Pretty scary headline, isn’t it? Unfortunately, it is also true. On Friday, July 18, Joseph Gray fell into a 7,000-gal zinc-cyanide plating tank at Mid-City Plating in Muncie, Indiana. Mr. Gray fell head first into the tank as he attempted to refill the anode baskets. Platers across the country refill anode baskets daily; it is a routine task. What Mr. Gray failed to do, as he stood on plywood “catwalk” spanning the tank, was wear a safety belt (against the company safety policy).
His co-worker, Ron Jennings, was next to him on the rail-less three-ft-wide platform and immediately grabbed him from the tank and put him under the emergency shower. Mr. Jennings said that he doesn’t think that a safety belt would have saved Mr. Gray. Mr. Gray was conscious and talking to his coworkers while under the shower; however, he soon lost consciousness and never recovered.
According to OSHA’s Occupational Safety and Health Guideline for Hydrogen Cyanide (www.osha.gov/SLTC/healthguidelines/hydrogencyanide/recognition.html), hydrogen cyanide can cause rapid death due to metabolic asphyxiation. Death can occur within seconds or minutes of inhalation of high concentrations because it deprives your heart and circulatory system of oxygen.
If hydrogen cyanide gets on the skin, it may have little or no irritating effect; the danger occurs when it is absorbed through the skin. When handling this solution, workers should always wear gloves, aprons and safety glasses. Never be nonchalant in your handling of this or any finishing solution.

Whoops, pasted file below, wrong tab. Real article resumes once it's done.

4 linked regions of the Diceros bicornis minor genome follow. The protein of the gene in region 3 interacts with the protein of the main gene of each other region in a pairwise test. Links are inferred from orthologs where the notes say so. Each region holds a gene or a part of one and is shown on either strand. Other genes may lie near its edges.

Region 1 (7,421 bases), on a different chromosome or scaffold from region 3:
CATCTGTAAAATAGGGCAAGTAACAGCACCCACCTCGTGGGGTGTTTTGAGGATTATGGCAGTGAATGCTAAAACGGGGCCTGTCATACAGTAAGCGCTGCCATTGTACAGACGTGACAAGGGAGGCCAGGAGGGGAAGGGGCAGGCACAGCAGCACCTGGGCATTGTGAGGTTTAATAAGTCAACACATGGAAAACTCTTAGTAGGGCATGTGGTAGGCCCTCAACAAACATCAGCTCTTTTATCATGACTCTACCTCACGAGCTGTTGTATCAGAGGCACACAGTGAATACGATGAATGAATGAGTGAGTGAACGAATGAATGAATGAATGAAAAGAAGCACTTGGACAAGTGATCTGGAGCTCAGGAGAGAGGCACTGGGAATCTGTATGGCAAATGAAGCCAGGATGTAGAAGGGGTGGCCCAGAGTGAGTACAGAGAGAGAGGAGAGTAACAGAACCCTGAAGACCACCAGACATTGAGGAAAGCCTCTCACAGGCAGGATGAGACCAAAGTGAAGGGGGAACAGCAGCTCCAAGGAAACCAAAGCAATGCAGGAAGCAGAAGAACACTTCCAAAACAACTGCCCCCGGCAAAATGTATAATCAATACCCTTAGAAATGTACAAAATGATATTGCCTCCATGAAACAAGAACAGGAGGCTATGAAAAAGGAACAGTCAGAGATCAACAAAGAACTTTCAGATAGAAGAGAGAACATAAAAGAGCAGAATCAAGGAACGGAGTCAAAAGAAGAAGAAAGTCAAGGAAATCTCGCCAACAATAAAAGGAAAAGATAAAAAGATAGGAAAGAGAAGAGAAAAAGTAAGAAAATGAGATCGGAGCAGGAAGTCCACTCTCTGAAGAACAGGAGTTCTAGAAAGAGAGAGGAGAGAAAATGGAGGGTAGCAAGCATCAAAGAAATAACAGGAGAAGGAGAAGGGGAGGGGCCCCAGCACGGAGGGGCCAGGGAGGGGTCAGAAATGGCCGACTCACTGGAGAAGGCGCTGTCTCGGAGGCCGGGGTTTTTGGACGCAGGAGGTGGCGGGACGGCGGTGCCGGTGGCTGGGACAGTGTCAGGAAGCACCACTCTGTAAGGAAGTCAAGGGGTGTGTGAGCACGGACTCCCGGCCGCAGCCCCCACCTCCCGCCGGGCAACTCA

Safety. It is so often taken for granted. I’m reminded of another tragedy involving cyanide-plating tanks that happened in Auburn, Indiana in 1988. My first story for Products Finishing involved a tragedy at Bastian Plating Company. It appeared in the September 1988 issue. Bastian was in the process of converting from cyanide-zinc to non-cyanide zinc. A laborer, Jeffrey Lind, 25, entered the tank to clean out what was left after the tank had been pumped out and washed down. Instead of using sodium hypochlorite to clean the tank walls, he mistakenly used hydrochloric acid, thus generating hydrogen cyanide gas. Mr. Link was overcome, as were four more workers who tried to rescue him. Four were declared dead on the scene and one died two days later. None of the five was wearing a breathing device, nor were any of them wearing safety belts so that they could have been quickly lifted from the tank.
Finishing companies put a lot of effort into emergency and safety training. They take hours of production and spend it on this type of training because they realize how valuable it is. But none of it really matters if workers do not use what they have learned. Sure, it may require a few extra minutes to strap on a safety harness or put on a respirator, and they may be a bit uncomfortable, but it is worth it. You cannot predict an accident. It is better to lose a few minutes preparing yourself than to lose your life.
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